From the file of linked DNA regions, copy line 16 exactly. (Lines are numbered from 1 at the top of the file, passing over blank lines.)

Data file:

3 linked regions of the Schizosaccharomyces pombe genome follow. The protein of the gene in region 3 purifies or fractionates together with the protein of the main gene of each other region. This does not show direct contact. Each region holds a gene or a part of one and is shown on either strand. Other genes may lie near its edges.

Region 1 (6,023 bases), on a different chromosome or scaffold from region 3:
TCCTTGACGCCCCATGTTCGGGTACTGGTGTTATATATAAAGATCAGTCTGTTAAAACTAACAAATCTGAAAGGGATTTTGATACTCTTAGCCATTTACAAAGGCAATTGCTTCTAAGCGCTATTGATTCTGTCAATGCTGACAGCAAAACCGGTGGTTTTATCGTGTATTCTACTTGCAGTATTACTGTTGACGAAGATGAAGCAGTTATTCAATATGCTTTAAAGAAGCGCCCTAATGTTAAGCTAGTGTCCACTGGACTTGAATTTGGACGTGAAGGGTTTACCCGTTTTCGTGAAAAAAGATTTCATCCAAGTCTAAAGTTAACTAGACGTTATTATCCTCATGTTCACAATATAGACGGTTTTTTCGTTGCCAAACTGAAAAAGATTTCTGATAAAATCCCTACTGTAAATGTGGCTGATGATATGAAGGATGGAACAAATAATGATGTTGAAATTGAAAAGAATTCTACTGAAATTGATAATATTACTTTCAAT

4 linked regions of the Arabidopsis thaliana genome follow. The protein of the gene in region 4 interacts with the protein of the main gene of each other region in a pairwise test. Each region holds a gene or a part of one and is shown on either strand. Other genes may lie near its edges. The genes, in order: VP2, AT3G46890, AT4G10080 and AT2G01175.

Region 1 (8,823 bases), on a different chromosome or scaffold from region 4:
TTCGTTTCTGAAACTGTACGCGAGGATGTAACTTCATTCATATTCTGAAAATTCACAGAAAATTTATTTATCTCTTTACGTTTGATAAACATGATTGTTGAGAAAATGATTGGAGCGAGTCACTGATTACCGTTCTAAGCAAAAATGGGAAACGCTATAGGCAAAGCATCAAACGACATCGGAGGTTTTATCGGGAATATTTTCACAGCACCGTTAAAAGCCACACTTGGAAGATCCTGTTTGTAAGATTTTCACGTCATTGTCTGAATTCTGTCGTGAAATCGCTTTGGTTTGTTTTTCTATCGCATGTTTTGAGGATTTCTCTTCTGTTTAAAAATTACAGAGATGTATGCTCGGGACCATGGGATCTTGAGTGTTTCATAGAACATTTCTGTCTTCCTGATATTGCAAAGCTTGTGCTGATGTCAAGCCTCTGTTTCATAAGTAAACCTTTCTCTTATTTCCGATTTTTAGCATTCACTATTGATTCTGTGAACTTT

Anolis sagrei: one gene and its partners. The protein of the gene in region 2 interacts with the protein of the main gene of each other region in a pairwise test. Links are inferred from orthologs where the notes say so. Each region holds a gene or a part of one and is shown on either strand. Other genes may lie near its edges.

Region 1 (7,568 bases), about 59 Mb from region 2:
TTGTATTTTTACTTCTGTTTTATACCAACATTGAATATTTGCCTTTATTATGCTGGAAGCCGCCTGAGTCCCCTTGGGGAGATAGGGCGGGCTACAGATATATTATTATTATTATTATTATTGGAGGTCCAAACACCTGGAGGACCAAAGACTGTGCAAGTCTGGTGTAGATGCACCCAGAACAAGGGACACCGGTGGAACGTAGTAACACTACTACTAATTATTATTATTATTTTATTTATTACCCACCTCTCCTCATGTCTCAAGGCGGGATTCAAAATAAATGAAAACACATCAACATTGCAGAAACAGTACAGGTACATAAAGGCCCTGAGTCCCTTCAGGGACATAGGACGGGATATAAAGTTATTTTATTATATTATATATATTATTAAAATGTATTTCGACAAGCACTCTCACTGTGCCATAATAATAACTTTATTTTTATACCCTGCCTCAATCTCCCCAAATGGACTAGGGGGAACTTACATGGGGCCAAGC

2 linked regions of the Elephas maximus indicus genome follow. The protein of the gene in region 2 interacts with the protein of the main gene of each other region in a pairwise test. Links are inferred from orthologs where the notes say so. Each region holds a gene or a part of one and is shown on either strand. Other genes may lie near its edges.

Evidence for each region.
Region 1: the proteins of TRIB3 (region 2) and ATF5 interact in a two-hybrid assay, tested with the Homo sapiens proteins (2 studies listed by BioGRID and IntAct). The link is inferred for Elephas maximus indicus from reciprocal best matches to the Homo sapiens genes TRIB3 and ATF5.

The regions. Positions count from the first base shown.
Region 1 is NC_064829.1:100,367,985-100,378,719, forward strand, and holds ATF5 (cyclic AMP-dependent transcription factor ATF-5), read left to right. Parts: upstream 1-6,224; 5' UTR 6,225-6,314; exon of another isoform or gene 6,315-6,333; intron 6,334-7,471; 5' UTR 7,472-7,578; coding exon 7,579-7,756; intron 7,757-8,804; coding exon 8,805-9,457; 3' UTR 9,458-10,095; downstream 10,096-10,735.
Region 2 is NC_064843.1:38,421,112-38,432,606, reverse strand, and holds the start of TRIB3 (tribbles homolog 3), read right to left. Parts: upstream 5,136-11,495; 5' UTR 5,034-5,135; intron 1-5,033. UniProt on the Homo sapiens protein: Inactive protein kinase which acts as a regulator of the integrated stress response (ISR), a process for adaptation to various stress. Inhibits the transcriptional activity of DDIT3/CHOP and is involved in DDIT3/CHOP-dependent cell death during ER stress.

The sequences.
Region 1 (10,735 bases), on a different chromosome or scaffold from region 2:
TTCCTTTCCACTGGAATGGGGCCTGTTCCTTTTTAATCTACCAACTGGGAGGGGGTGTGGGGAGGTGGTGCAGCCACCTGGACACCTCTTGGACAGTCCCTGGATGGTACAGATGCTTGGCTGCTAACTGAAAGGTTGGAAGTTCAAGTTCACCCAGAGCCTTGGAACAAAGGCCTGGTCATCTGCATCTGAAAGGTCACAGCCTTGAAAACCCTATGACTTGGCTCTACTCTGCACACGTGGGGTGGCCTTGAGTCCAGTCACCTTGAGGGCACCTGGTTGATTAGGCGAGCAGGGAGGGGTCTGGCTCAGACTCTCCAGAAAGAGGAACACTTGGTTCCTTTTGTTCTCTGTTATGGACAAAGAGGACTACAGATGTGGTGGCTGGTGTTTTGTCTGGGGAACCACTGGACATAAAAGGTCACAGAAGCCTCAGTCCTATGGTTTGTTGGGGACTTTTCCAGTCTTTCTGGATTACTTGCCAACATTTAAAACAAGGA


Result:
The sequences.